Nick Clegg and Andrew Mitchell get their apologies wrong

The public debates still rage about whether deputy prime minister Nick Clegg ought to have apologised for making a pledge he didn’t keep about tuition fees – and whether chief whip Andrew Mitchell described the police as “plebs” when he was asked to cycle through a side gate, rather than the main gate, at Downing Street.

Let’s leave aside the distractions drummed up by the media – whether Nick Clegg ought to have apologised for not keeping his promise (rather than for making a promise he was not certain he could keep – it’s a subtle distinction) and what exactly Andrew Mitchell has apologised for – and focus on the effects of their apologies.

They used very different tactics. Nick Clegg stood in front of a camera and used a party political broadcast to speak direct to millions. Andrew Mitchell talked on the phone to the policeman he swore at and issued a statement for journalists to pass on to the public. Assuming that both Nick Clegg and Andrew Mitchell hoped to limit the damage to their reputations, neither apology worked. Why?

It’s easy to see why Andrew Mitchell’s initial apology failed. First, being visible when apologising is almost always essential, even more so if you hold high office. If you can’t be seen while you are communicating, the assumption will be that you have something to hide. Secondly, according to press reports (which, as everyone knows, might not be accurate) his public statement appears to have been not wholly true. Having first said he did not accept that he “used any of the words that have been reported”, he apparently later admitted saying “fucking” though he continues to deny saying “plebs”. His statement this morning – a second failed attempt to close down the story – leaves the issue just as wide open; he said: “I want to make it absolutely clear that I did not use the words that have been attributed to me”. On being pressed about whether he swore, he said he was going to go in and get on with his work, pursued by journalists wanting a full answer to a simple question: what did he say?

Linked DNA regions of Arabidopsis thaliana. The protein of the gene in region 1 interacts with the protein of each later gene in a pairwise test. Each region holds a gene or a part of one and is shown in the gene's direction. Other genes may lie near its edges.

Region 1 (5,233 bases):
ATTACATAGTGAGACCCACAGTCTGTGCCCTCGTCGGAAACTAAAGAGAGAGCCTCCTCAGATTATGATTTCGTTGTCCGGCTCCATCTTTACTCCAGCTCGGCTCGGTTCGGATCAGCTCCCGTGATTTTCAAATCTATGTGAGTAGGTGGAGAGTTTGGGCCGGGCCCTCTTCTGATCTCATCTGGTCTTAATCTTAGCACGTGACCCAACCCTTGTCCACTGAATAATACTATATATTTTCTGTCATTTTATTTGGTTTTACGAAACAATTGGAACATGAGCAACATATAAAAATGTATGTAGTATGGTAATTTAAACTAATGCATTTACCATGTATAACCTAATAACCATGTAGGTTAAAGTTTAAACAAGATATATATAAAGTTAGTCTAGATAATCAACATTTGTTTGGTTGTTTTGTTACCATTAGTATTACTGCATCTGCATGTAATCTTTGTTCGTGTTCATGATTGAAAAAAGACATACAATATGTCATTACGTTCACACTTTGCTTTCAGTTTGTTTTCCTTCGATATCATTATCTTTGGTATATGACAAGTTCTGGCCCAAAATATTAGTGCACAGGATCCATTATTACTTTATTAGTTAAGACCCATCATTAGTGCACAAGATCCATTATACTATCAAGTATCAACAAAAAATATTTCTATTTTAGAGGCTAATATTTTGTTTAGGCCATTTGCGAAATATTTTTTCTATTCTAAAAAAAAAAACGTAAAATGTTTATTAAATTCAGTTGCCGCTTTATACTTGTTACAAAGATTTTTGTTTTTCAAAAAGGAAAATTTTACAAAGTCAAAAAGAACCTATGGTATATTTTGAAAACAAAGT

If you’ve done something wrong, admit it – fast and in full. Holding back information that might emerge later is a short-term quick-fix high-risk strategy. The facts almost always come out – no matter how powerful or above the law you believe you are and especially when, as in this case, others were present or involved in the incident. Getting all the bad news out in one go at the start curtails speculation, clarifies the picture, controls the debate, clears the air and allows you to start working on rebuilding your reputation. A drip, drip, drip approach to communication causes far more damage – the original misdemeanour will be repeated every time new information ekes out, and the voices of your detractors will become louder and more persuasive. No surprise that it generated strong opinions on Twitter – and raked up earlier examples of arrogance and unflattering nicknames.

In Nick Clegg’s case, it was not the judicious-for-him timing or the somewhat naïve wording of his statement that turned his apology into a crisis. It was his facial expressions and forced vocal emphasis; they did not seem genuine. His face often lacks movement so to see his eyebrows lurching up and down at judicious moments and his head tilting as if to emphasise sincerity, appeared unnatural. I wondered if he’d been practising in front of a mirror, acting and speaking in a way he thought would look and sound right, rather than behaving normally. Apologies must be honest and truthful – which includes being true to yourself, not creating a pastiche or caricature. No wonder it spawned a spoof video on YouTube.

Two politicians, two crises, two apologies – both generating strong criticism and long-running debates. Even allowing for the fact that they occurred at sensitive times (for Nick Clegg it was the Liberal Democrat party conference and a need to prevent a leadership challenge – also the perfect springboard, in an ironic twist, for him to urge Andrew Mitchell to come clean); for Andrew Mitchell it was the tragic murder of two women PCs) neither needed to get so out of hand.

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England’s riots: over-promising is a crisis management sin

The riots in London, Birmingham, Bristol, Manchester, Nottingham, Leeds and Liverpool have catapulted England into the spotlight around the world. Much talk has been about the timing – potentially disastrous, a year before the Olympics when England wants the world to visit – demonstrating how damaging, and far-reaching, the impact of a crisis can be.

The riots also occurred a little under a year before London’s mayoral election – opening up disagreements, on cuts to the police budget, between the Conservative government (struggling to balance the books) and the Conservative mayor for London Boris Johnson (seeking re-election) – and giving the Labour party (seeking to oust Boris Johnson) the best opportunity to turn the police cuts into an even hotter political topic.

One contentious issue (long-standing shortcomings in policing) led to a crisis (the riots) which created another (the risk to the Olympics) and another (jeopardising the outcome of an election).